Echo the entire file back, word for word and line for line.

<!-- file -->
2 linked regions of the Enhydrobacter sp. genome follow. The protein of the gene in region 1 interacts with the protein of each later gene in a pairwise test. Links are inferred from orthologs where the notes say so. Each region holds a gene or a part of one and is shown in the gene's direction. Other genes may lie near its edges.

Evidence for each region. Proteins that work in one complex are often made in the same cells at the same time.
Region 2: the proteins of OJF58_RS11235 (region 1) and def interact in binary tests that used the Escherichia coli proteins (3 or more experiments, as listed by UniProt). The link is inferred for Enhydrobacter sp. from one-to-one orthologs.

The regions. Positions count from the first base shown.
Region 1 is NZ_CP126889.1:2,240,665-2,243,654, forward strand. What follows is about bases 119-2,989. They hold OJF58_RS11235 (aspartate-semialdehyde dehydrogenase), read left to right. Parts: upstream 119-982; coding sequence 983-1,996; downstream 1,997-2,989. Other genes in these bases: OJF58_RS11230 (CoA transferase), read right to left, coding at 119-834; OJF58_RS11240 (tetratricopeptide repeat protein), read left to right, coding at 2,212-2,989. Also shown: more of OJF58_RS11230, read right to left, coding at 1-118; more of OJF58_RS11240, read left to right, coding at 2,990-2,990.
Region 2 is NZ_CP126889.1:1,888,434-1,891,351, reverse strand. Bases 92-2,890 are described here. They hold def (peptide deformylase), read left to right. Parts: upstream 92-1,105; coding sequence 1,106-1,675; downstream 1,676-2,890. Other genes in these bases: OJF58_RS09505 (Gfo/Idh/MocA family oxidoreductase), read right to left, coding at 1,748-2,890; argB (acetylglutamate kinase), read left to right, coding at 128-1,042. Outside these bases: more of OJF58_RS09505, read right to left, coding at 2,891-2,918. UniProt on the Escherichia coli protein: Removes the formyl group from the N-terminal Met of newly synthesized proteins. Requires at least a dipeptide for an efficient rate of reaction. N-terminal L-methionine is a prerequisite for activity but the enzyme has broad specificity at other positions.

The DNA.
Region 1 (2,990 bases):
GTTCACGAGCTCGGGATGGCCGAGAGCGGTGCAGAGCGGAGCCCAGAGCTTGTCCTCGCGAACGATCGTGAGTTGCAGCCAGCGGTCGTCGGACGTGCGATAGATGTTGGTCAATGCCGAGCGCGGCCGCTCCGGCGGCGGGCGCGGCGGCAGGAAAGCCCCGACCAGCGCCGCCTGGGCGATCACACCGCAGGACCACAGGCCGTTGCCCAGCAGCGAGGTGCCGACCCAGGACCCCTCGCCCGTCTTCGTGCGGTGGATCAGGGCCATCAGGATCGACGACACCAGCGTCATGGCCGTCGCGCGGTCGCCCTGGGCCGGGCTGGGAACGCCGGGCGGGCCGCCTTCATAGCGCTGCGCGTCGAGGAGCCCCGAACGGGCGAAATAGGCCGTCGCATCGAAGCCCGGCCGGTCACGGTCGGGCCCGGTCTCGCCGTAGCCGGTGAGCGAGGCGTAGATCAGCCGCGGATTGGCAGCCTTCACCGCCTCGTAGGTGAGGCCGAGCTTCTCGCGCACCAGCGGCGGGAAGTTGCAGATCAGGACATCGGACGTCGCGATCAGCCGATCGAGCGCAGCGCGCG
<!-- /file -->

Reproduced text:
2 linked regions of the Enhydrobacter sp. genome follow. The protein of the gene in region 1 interacts with the protein of each later gene in a pairwise test. Links are inferred from orthologs where the notes say so. Each region holds a gene or a part of one and is shown in the gene's direction. Other genes may lie near its edges.

Evidence for each region. Proteins that work in one complex are often made in the same cells at the same time.
Region 2: the proteins of OJF58_RS11235 (region 1) and def interact in binary tests that used the Escherichia coli proteins (3 or more experiments, as listed by UniProt). The link is inferred for Enhydrobacter sp. from one-to-one orthologs.

The regions. Positions count from the first base shown.
Region 1 is NZ_CP126889.1:2,240,665-2,243,654, forward strand. What follows is about bases 119-2,989. They hold OJF58_RS11235 (aspartate-semialdehyde dehydrogenase), read left to right. Parts: upstream 119-982; coding sequence 983-1,996; downstream 1,997-2,989. Other genes in these bases: OJF58_RS11230 (CoA transferase), read right to left, coding at 119-834; OJF58_RS11240 (tetratricopeptide repeat protein), read left to right, coding at 2,212-2,989. Also shown: more of OJF58_RS11230, read right to left, coding at 1-118; more of OJF58_RS11240, read left to right, coding at 2,990-2,990.
Region 2 is NZ_CP126889.1:1,888,434-1,891,351, reverse strand. Bases 92-2,890 are described here. They hold def (peptide deformylase), read left to right. Parts: upstream 92-1,105; coding sequence 1,106-1,675; downstream 1,676-2,890. Other genes in these bases: OJF58_RS09505 (Gfo/Idh/MocA family oxidoreductase), read right to left, coding at 1,748-2,890; argB (acetylglutamate kinase), read left to right, coding at 128-1,042. Outside these bases: more of OJF58_RS09505, read right to left, coding at 2,891-2,918. UniProt on the Escherichia coli protein: Removes the formyl group from the N-terminal Met of newly synthesized proteins. Requires at least a dipeptide for an efficient rate of reaction. N-terminal L-methionine is a prerequisite for activity but the enzyme has broad specificity at other positions.

The DNA.
Region 1 (2,990 bases):
GTTCACGAGCTCGGGATGGCCGAGAGCGGTGCAGAGCGGAGCCCAGAGCTTGTCCTCGCGAACGATCGTGAGTTGCAGCCAGCGGTCGTCGGACGTGCGATAGATGTTGGTCAATGCCGAGCGCGGCCGCTCCGGCGGCGGGCGCGGCGGCAGGAAAGCCCCGACCAGCGCCGCCTGGGCGATCACACCGCAGGACCACAGGCCGTTGCCCAGCAGCGAGGTGCCGACCCAGGACCCCTCGCCCGTCTTCGTGCGGTGGATCAGGGCCATCAGGATCGACGACACCAGCGTCATGGCCGTCGCGCGGTCGCCCTGGGCCGGGCTGGGAACGCCGGGCGGGCCGCCTTCATAGCGCTGCGCGTCGAGGAGCCCCGAACGGGCGAAATAGGCCGTCGCATCGAAGCCCGGCCGGTCACGGTCGGGCCCGGTCTCGCCGTAGCCGGTGAGCGAGGCGTAGATCAGCCGCGGATTGGCAGCCTTCACCGCCTCGTAGGTGAGGCCGAGCTTCTCGCGCACCAGCGGCGGGAAGTTGCAGATCAGGACATCGGACGTCGCGATCAGCCGATCGAGCGCAGCGCGCG